Briefing Books 
Journal Links 
Special Reports 
New Features 
Your Account 
Contact Us 
Table of Contents 
The Wall Street Journal Interactive Edition -- September 30, 1997

Review & Outlook
The Euro, Another Look

With Britain's new Labor Government sending up a trial balloon about joining the impending unified European currency, and with London financial markets emphatically endorsing the idea, the whole enterprise of the Euro is worth another look. Without Britain, the Euro would mostly formalize the deutsche mark bloc. But with Britain, it would become a world-class financial innovation. 

These columns have been exponents of fixed exchange rates, taking note of the golden era of world economic growth under the Bretton Woods monetary arrangements and under the gold standard prior to World War I. Stable exchange rates let the price system work its magic, signaling production here and investment there, advancing the division of labor and comparative advantage and all the good things Adam Smith wrote about. Exchange rate fluctuations distort this mechanism just as trade barriers do, and a common currency area carries the same kind--and probably a similar magnitude--of economic efficiencies as a common market. 

Fixed exchange rates often fail, as some of the Southeast Asian tigers are currently discovering. But they fail only because governments refuse to adjust their internal policies. Indeed, the dirty little secret of central bankers is "sterilized intervention," the standard practice of offsetting foreign exchange interventions to leave domestic liquidity or money supply unchanged. Rates can always be defended if foreign exchange transactions automatically change domestic liquidity, as they did under the old gold standard and do with currency boards in Hong Kong and Argentina, 

A common currency is the ultimate in stable exchange rates because it shortcuts all of this. Within the currency bloc there are no foreign exchange transactions and no sterilization. Everyone lives with the same measure of liquidity. The Federal Reserve sets one monetary policy for the whole dollar bloc. The new European Central Bank will set monetary policy for the Euro after January 1, 1999. 

These large theoretical advantages of course have to be implemented in practice, and we can understand why so many of our Tory friends became Euro-skeptics. Unquestionably the transition to a common currency is bedeviled by technical difficulties. Most fundamentally there is the matter of finding the right rate, for the wrong one could set off a wrenching adjustment of either inflation or recession that would make the enterprise politically unsustainable. Twice in recent years Britain has had this experience trying to tie itself to the mark.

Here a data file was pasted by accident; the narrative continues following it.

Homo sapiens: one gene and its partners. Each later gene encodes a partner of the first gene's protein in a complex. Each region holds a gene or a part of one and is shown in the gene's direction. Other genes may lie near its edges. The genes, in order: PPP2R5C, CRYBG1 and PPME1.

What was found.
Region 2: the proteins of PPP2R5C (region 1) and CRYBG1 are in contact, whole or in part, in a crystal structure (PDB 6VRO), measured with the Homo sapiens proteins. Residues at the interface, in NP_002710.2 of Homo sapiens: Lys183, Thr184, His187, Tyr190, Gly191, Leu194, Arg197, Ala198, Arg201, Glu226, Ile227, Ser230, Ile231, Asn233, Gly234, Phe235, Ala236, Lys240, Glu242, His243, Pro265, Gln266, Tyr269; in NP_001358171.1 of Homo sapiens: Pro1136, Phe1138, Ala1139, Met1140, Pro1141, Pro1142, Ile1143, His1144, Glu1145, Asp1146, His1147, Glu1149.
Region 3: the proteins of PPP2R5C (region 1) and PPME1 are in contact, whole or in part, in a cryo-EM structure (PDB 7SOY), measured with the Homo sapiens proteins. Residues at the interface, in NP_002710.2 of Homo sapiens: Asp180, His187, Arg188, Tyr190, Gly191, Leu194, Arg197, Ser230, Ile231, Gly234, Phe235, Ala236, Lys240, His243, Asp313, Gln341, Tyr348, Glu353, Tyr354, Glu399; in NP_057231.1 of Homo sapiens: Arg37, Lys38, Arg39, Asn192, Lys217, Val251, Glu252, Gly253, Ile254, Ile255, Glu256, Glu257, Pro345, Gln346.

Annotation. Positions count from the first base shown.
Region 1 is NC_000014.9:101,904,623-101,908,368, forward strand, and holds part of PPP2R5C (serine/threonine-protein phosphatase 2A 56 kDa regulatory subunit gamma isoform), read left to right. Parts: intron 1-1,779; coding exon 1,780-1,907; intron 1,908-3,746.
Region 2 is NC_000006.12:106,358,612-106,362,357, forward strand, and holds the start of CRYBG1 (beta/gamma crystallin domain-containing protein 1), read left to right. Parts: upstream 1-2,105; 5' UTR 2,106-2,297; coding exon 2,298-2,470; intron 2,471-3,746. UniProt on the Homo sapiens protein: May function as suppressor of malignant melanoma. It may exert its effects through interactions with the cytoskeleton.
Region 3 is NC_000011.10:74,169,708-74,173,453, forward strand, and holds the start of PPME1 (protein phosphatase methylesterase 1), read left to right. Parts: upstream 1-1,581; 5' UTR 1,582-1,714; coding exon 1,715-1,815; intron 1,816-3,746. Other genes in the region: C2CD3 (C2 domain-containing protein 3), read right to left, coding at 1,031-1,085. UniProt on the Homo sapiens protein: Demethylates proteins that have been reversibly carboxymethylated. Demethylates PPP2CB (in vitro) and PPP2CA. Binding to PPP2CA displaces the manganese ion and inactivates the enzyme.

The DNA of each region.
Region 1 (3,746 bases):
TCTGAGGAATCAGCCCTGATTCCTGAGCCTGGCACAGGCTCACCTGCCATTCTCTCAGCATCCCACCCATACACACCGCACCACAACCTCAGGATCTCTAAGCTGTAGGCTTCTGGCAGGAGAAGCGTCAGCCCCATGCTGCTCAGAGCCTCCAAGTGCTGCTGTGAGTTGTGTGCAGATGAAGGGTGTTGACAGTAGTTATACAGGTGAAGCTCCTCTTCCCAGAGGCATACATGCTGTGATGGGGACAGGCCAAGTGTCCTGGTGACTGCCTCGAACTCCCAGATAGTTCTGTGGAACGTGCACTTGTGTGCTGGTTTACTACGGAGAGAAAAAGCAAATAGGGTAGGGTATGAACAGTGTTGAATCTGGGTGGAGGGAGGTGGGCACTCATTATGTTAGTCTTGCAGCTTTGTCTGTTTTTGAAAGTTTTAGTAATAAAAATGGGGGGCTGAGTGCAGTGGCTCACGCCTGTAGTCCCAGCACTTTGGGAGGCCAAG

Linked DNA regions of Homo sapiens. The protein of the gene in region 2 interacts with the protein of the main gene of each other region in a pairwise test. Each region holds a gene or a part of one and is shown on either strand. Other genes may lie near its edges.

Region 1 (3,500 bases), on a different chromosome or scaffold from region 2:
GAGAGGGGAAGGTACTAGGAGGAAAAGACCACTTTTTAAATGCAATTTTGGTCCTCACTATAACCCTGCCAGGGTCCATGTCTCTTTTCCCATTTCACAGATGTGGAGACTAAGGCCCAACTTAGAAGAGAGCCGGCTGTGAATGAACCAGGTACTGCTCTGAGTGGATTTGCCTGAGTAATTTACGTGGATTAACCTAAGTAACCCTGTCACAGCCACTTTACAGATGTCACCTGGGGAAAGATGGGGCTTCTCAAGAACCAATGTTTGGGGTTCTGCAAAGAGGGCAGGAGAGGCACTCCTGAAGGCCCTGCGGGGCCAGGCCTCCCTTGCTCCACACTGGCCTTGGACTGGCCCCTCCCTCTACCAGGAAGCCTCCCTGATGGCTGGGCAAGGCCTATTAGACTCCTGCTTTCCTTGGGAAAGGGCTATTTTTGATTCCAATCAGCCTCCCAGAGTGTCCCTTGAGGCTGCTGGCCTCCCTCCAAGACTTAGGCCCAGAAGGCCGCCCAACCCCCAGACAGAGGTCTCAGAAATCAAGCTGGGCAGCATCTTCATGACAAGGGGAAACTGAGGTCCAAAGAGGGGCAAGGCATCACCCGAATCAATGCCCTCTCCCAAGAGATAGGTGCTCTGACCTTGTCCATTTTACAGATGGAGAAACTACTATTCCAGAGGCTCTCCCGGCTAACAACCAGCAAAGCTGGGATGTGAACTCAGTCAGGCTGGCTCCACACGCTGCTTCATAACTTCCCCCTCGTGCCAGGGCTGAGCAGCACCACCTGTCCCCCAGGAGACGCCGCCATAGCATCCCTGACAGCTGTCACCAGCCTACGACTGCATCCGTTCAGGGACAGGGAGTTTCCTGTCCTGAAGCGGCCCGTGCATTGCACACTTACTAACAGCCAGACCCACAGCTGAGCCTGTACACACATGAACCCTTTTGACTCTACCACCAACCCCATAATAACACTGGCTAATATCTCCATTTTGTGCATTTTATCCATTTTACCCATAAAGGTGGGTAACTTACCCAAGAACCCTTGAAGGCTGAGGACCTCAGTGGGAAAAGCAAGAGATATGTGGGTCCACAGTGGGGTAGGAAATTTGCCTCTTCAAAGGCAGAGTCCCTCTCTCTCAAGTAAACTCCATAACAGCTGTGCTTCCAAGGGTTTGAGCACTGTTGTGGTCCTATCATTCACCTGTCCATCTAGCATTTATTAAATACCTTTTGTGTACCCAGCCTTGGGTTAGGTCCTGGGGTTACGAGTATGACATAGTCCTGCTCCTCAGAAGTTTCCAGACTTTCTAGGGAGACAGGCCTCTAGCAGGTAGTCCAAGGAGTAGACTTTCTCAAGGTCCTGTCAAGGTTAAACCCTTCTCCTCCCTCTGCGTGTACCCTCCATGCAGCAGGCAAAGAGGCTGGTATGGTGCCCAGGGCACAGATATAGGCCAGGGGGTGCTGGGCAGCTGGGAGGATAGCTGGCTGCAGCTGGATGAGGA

Too, monetary union looks like the biggest step yet toward a European political union linking, and saddling, Britain with the continental welfare states. Why should the world's oldest parliament, we have heard Lady Thatcher herself ask, yield to a batch of unelected and fundamentally unaccountable bureaucrats in Brussels? Prime Minister Tony Blair has promised a referendum before joining, and these sentiments would have to be overcome. No one expects Britain to join until after the 1999 launch. 

The European partners, for their part, did themselves no big favor with their Maastricht criteria. They ignored the one number that does encapsulate the European economic problem, the percentage of output that passes through the hands of government--which is half or more in most continental nations. Instead the criteria focused on the deficit, which is an invitation to further tax increases and a barrier to needed tax cuts. Now the major nations will not meet the criteria anyway except by outrageous fudging; they are sacrificing credibility after years of distracting debate. 

Yet in fact, the whole Maastricht idea of "convergence" has it backward. You don't do convergence to fix currency rates, you fix the rates to get the convergence. Indeed, because the Eurobank would not be obligated to fund the deficits of individual governments, it would exert a rather direct discipline. A government with a big debt or deficit would have to pay for it with higher interest rates in the credit markets. Over time this might force the welfare states to bring spending in line, forcing the European nations to compete on industrial development and tax rates the way states do in the common currency area administered by the Federal Reserve. 

In this competition, Britain would do exceedingly well. Its deficit and debt is the lowest of the major European Union nations. Its governmental obligations are dramatically lower if you include unfunded pension obligations, as you certainly should. It is the most entrepreneurial of the European nations, and of course has Europe's financial capital. In any event it will have to fend off the Brussels bureaucrats on regulatory and tax policies, but from a common currency itself it has little to fear beyond a symbolic loss of monetary sovereignty that in the long run it doesn't have anyway. 

Whatever the Euro does for Britain, Britain would be good for the Euro. The world can only profit from movement back toward exchange rate stability, and if Britain joins this prospect becomes far more serious. Serious enough, indeed, that we could hope over the long run it would reach the shores of not only Britain but Japan and the United States. 

Copyright © 1997 Dow Jones & Company, Inc. All Rights Reserved.